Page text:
Well, here's a consequence of voter apathy that I certainly didn't expect.
People have been moaning for years that every election seems to have a lower turnout that the last, with judicious nodding at the supposed causes (both candidates are weenies, usually).
But how many non-voters would expect that to force a recall one needs only as many signatures as a fraction of the number who voted last?
In California, a recall is forced if the recall effort can claim only 12% of the number of gubanatorial voters in the last election. Whose bright idea was that? If 9% of the voters turn out for an election, around 1% of the electorate could force an expensive recall election process?
It is especially ironic that the main excuse for the Gray Davis recall campaign is the California budget shortfall ...
What bugs me about this is that if 95% of the electorate aren't angry with the incumbent, he can still be recalled.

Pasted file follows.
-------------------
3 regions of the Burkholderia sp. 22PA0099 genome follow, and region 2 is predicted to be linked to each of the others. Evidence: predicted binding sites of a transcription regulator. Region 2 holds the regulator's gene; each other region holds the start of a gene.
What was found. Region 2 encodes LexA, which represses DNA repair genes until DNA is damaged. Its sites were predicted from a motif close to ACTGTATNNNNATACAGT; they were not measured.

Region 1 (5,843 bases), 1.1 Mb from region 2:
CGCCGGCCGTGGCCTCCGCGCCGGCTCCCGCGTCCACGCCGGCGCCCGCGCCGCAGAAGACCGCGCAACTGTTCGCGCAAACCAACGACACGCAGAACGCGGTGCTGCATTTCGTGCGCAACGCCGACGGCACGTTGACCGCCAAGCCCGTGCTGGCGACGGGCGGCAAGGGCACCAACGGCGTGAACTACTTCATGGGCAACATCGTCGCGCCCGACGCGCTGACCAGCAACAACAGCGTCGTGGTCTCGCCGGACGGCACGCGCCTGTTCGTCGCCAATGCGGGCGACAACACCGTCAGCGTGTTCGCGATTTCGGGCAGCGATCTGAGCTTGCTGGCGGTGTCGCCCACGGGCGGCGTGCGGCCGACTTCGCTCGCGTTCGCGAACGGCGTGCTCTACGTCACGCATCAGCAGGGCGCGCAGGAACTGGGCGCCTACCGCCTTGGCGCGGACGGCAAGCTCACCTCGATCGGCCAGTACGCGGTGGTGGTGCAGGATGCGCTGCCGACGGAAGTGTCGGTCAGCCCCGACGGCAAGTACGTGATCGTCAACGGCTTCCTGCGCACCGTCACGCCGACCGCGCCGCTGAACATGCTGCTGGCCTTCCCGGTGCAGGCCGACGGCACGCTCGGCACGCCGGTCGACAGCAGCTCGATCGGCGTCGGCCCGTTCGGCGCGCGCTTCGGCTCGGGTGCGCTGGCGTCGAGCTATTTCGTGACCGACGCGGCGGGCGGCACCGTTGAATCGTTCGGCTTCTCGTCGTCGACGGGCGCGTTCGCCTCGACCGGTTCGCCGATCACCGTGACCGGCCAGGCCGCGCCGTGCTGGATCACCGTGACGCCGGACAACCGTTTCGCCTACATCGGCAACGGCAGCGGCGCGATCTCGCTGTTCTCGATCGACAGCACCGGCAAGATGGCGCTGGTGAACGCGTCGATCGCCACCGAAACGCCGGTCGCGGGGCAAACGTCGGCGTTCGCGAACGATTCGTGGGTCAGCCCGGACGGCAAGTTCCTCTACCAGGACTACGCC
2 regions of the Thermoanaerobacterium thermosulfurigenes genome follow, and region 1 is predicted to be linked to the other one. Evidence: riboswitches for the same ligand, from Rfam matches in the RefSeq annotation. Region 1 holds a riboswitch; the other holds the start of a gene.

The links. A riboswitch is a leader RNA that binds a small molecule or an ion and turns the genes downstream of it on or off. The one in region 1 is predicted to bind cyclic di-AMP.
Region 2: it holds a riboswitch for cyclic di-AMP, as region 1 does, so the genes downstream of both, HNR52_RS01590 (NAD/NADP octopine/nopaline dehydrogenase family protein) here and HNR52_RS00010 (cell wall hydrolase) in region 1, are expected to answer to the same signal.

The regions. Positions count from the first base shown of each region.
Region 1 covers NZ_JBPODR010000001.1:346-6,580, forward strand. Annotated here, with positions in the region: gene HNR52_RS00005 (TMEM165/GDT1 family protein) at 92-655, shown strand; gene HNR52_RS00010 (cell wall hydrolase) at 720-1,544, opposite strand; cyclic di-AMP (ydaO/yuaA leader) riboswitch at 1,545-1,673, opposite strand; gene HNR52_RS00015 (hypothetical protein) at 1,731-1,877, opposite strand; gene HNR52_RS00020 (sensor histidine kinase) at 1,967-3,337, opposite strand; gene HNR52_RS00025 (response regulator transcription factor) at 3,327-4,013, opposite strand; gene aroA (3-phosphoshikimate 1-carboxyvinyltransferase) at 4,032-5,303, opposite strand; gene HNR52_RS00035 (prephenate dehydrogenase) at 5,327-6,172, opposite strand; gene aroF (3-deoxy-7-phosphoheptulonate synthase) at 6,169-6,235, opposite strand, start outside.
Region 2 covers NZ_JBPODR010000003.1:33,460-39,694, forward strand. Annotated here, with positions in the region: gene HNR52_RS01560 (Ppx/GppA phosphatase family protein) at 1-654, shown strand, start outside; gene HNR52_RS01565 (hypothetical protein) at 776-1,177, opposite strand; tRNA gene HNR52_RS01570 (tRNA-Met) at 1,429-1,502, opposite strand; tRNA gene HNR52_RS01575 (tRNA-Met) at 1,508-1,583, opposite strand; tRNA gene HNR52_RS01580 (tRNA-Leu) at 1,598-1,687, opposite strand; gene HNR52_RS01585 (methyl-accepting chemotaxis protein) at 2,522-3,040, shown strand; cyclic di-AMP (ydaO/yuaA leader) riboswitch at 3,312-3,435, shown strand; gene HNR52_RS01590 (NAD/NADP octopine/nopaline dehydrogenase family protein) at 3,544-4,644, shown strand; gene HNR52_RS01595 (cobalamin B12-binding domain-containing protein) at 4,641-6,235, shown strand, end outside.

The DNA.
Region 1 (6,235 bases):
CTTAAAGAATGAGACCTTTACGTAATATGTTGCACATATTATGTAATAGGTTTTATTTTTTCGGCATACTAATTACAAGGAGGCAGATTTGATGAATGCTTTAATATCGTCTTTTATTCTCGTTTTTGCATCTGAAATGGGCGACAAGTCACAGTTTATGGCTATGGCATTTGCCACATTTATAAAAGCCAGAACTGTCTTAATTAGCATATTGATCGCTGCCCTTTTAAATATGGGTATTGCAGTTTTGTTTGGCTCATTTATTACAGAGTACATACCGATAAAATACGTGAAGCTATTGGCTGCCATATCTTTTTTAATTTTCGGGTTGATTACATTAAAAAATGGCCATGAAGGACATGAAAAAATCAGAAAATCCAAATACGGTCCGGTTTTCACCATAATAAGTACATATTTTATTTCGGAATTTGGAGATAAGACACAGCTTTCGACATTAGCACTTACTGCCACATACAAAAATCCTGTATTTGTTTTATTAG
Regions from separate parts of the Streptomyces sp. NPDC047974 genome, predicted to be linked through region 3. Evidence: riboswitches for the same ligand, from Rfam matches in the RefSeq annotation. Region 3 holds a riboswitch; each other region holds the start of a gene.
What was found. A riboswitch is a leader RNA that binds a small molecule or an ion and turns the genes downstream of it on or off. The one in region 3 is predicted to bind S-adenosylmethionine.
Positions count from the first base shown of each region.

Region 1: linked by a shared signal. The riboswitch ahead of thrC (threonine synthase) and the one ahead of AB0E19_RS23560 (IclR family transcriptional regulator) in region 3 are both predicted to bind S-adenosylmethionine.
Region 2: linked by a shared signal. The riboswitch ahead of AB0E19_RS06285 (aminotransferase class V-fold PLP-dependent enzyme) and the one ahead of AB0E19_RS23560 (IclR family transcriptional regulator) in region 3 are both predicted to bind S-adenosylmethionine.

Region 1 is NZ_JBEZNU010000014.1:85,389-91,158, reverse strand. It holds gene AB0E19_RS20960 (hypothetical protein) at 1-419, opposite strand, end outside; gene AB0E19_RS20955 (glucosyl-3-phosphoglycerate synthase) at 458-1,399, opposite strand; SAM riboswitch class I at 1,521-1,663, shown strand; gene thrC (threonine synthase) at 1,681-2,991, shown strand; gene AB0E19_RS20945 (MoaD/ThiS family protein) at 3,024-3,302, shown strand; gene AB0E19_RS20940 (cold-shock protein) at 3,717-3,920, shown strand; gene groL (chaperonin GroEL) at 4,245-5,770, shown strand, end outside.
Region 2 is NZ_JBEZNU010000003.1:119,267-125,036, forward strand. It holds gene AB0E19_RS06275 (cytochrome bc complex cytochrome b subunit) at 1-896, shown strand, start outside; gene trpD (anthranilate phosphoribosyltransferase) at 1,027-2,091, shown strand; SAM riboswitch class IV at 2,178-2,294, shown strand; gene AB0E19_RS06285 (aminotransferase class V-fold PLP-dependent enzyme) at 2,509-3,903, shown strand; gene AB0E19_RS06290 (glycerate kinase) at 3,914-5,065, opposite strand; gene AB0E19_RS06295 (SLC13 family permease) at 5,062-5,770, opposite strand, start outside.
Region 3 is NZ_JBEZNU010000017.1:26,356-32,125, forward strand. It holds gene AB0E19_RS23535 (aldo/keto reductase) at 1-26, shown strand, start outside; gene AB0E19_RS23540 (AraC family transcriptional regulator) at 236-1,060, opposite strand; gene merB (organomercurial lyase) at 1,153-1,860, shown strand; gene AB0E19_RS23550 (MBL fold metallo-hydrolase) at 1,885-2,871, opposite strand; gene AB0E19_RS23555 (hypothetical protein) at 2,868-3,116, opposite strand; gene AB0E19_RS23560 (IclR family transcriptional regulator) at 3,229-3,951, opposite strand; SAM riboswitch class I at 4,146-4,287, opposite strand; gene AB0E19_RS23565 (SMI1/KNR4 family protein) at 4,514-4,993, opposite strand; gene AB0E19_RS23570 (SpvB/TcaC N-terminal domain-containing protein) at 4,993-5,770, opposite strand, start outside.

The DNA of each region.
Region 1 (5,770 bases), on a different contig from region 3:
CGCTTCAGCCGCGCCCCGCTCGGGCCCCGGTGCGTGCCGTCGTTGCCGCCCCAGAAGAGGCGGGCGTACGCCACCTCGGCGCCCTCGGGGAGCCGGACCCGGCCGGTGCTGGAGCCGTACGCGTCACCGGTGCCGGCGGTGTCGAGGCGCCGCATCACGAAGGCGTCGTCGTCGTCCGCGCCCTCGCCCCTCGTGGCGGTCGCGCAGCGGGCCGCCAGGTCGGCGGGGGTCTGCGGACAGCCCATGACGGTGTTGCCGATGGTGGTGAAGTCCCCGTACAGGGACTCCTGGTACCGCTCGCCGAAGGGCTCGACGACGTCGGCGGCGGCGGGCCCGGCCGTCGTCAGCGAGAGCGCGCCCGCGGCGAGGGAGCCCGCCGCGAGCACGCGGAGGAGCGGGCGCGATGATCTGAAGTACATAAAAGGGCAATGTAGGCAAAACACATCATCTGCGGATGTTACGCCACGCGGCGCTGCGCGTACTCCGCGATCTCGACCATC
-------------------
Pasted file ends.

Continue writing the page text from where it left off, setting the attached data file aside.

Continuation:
While there is some justification for allowing a small percentage of the voters who turn up to elect a governor (I mean, someone has to be governor. right?), it is not the case that a recall is necessary, so why accept small turnouts? Recall elections should probably be based on number of elgible voters, not number who turn out. If 12% of eligible voters sign the petitions, there is a recall election. If 51% of the elegible voters turn out and vote for a recall, you're gone. If a majority of elegible voters either isn't upset enough to turn up to recall you or thinks you're ok, the recall fails.
That is, if a recall shouldn't require a 2/3 majority. I think one of Heinlein's characters said something like this, that it should take a 2/3 vote to pass a law, and 1/3 to rescind it. If a law doesn't seem a really good idea, why have it? And if on reflection it upsets even 1/3 of the population then it is probably not a really good idea.
Post a Comment